By Bisi Lawrence
It is very clear that President Goodluck Jonathan is determined and almost desperate to seek another term of office. His refusal to put it in so many words can be described as his stock in trade. He did precisely that, the last time around, before ferociously pursuing his ambition. Not many people were fooled then. Hardly anyone is fooled now.
He obviously believes that there is some credit in such gimmicks or else he would have desisted from such moonlight escapades. It really tends to remove from his sincerity, as a matter of fact. He seems to keep what is an open fact as a secret from people he should trust because he does not trust them, whereas he should actually invite their trust by putting them in confidence about his aspirations.
But nothing is concealed about this matter.
While talking softly, he keeps wielding a big stick. No one is deceived about the source of the political issues in Rivers State, for instance, and their purpose. It all began with the suggestion that the State Governor, Rotimi Amaechi, could seek to seek the Vice-Presidency slot in the 2015 election with a Northern State Governor. That would run counter to the chances of President Jonathan since they are all in the same party.
It was important therefore to diminish Amaechi’s profile within the party. But rather than lose credit, the Rivers State governor broke through well-prepared schemes to shred the mantle of his influence when he retained his position as the Chairman of the National Governor’s forum, an organization which was growing to be a thorn in the flesh of the Goodluck administration already. President Goodluck refused to recognize the legitimate executive of the body, not “giving a damn” about what people would think about his patent wrong-doing. That was desperate.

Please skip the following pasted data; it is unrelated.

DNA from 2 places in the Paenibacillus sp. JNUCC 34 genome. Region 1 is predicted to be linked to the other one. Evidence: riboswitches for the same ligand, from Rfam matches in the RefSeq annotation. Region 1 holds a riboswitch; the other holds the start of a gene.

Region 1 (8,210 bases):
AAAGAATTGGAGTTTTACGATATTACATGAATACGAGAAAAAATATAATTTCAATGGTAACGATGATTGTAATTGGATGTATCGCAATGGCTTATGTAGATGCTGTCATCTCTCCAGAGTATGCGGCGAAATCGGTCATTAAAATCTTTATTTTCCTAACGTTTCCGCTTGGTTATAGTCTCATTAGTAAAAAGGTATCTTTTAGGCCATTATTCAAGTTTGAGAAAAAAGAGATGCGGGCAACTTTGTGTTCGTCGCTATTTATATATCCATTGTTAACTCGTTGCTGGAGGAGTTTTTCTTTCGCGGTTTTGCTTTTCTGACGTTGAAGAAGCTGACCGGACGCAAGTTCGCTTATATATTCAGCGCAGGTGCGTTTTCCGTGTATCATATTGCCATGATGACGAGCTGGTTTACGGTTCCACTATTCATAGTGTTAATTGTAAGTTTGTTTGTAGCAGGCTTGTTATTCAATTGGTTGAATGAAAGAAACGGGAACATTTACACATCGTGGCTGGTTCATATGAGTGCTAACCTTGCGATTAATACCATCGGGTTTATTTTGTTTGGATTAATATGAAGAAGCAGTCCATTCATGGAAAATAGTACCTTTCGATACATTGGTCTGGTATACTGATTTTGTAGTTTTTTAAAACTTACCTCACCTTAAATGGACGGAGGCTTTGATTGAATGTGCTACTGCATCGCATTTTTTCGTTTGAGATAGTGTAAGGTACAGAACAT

But Amaechi stood firm. Now let us go impersonal. The Presidency —not the President, mark you —would be hard put to deny any connection with the rumpus that neutralized the normal law-making process of the Rivers State House of Assembly. It is merely coincidental then that Amaechi’s state was thrown into that unfortunate whirlpool of legislative chaos which the police, as the State’s direct agency of security, seemed incapable to handle. The Inspector-General of Police, who must pander to the wishes of the “Oga at the Top” was hard of hearing when pleas were raised for the transfer of the Commissioner who would do nothing as the Governor’s direct route to his residence was barred – by the police.
Still Amaechi stood firm whilst the whip of discipline was turned on his kindred spirit who had refused to be coerced, until no less than seven of them chose to go their own way — but that in a bizarre manner. The party, the Peoples Democratic Party, as we prophesied right from the outset would never be the same again. The keynote of the protest was formerly that the PDP Chairman should be removed, but it has since distended to the President not seeking another term of office.
It was clear that a “roforofo fight” was in the offing. In the midst of the imbroglio, several cabinet members have been removed without replacement for weeks. Their common fault was their connection, or seeming connection, with the errant State Governors, or insufficient demonstration of cloying loyalty to “The Chief.